Advances in modern mental chronometry
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Frontiers Research Foundation
Mental chronometryReaction timeTiming and time perceptionSensory perceptionCognitionHuman performanceStochastic processesDecision making
Medina, J.M.; et al. Advances in modern mental chronometry. Frontiers in Human Neuroscience, 9: 256 (2015). [http://hdl.handle.net/10481/36977]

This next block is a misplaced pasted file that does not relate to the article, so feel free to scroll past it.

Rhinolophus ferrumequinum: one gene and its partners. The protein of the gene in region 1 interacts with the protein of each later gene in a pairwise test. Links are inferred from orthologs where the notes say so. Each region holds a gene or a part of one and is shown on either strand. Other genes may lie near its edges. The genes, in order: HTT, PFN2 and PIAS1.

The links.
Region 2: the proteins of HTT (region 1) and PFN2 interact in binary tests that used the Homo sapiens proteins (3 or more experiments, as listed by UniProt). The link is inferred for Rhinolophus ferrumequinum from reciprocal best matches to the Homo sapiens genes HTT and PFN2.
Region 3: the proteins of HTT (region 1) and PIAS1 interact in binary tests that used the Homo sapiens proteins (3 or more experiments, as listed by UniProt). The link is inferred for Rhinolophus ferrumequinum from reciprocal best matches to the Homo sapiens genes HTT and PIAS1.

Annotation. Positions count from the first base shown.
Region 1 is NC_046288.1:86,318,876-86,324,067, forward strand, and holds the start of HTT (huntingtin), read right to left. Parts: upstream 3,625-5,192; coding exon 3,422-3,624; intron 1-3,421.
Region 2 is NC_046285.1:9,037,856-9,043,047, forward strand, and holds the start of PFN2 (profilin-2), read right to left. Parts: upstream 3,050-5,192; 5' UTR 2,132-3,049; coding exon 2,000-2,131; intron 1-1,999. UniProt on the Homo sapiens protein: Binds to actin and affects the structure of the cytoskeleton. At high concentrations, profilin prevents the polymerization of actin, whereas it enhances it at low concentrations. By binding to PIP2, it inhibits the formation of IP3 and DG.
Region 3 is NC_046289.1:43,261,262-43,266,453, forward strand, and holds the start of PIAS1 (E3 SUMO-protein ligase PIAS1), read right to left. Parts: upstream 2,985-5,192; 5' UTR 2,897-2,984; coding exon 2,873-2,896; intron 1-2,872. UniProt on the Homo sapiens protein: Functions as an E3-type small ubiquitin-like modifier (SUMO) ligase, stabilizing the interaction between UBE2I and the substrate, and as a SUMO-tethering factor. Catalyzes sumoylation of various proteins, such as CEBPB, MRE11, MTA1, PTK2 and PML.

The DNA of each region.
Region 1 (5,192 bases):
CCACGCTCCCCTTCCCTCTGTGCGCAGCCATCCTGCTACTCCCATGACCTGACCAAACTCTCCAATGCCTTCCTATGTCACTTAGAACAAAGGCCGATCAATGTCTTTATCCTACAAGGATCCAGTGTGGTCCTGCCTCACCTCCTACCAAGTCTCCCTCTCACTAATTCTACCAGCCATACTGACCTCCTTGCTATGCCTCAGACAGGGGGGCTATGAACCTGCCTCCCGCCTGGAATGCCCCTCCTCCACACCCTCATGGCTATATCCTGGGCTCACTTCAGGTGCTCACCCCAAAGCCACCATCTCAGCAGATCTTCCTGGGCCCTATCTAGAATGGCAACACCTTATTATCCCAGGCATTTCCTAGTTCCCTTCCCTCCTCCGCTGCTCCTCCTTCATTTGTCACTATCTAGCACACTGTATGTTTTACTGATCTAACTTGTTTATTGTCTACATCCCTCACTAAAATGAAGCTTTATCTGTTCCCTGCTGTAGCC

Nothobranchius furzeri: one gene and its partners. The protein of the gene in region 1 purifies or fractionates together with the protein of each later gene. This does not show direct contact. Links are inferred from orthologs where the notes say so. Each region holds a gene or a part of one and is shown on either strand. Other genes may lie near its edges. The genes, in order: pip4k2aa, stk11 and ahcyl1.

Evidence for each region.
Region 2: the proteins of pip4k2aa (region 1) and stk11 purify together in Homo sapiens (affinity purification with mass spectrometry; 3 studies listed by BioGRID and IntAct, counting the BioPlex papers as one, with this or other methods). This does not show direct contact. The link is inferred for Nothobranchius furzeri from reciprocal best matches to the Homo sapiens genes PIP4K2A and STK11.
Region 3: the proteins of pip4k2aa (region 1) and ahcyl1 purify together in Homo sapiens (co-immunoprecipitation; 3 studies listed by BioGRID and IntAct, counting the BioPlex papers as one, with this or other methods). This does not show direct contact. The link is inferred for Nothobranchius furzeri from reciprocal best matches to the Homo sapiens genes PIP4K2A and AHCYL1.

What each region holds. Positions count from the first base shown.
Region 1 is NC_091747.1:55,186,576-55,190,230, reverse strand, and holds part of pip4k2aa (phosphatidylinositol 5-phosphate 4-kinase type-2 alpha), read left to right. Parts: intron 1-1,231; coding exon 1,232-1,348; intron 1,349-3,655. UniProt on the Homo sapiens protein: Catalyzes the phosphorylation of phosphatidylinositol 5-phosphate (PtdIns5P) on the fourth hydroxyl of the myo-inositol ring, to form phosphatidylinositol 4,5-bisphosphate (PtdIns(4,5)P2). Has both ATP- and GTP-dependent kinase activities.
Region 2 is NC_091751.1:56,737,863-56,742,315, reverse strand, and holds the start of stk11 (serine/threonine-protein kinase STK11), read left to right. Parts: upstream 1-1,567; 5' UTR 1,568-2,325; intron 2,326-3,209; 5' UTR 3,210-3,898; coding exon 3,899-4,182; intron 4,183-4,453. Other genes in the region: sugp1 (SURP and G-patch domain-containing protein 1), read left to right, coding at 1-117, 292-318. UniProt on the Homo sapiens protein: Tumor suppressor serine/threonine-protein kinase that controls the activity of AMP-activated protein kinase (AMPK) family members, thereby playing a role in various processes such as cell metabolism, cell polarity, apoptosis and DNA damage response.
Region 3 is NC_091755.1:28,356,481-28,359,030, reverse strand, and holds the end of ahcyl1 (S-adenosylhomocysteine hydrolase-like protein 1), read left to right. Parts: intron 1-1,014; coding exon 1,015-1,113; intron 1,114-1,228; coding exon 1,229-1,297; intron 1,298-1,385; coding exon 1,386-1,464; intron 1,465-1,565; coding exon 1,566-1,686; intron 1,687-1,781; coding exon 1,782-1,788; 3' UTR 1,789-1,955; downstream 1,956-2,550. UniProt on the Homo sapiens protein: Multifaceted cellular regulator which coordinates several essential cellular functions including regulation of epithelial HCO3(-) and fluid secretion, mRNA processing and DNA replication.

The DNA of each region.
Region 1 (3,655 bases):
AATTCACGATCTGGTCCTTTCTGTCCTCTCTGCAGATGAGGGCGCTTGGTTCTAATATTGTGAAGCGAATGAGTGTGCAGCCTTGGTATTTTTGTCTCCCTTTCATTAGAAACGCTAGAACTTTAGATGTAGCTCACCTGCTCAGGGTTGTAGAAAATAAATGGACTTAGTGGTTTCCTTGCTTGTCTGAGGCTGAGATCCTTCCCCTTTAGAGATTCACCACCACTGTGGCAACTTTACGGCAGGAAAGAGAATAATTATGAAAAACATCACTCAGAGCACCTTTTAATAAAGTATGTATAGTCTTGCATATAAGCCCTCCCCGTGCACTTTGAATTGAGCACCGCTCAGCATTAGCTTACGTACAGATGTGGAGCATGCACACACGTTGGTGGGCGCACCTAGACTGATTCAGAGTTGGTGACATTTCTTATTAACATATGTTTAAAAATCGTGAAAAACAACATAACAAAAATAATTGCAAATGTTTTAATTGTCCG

Mental chronometry encompasses all aspects of time processing in the nervous system and constitutes a standard tool in many disciplines including theoretical and experimental psychology and human neuroscience. Mental chronometry has represented a fundamental approach to elucidate the time course of many cognitive phenomena and their underlying neural circuits over more than a century. Nowadays, mental chronometry continues evolving and expanding our knowledge, and our understanding of the temporal organization of the brain in combination with different neuroscience techniques and advanced methods in mathematical analysis. In research on mental chronometry, human reaction/responses times (RT) play a central role. Together with RTs, other topics in mental chronometry include vocal, manual and saccadic latencies, subjective time, psychological time, interval timing, time perception, internal clock, time production, time representation, time discrimination, time illusion, temporal summation, temporal integration, temporal judgment, redundant signals effect, perceptual, decision and motor time, etc. It is worth noting that there have been well over 37,000 full-length journal papers published in the last decade on a variety of topics related to simple and choice RTs, etc. This amounts to approximately 3800 papers per year, or roughly 10 papers per day (source: PubMed, similarly Thomson Reuters Web of Science). There are comprehensive reviews that deal extensively with the history of mental chronometry, experimental methods and paradigms, stochastic models, etc. as well as its relationship to other psychological and physiological variables, neuroscience methods and clinical applications.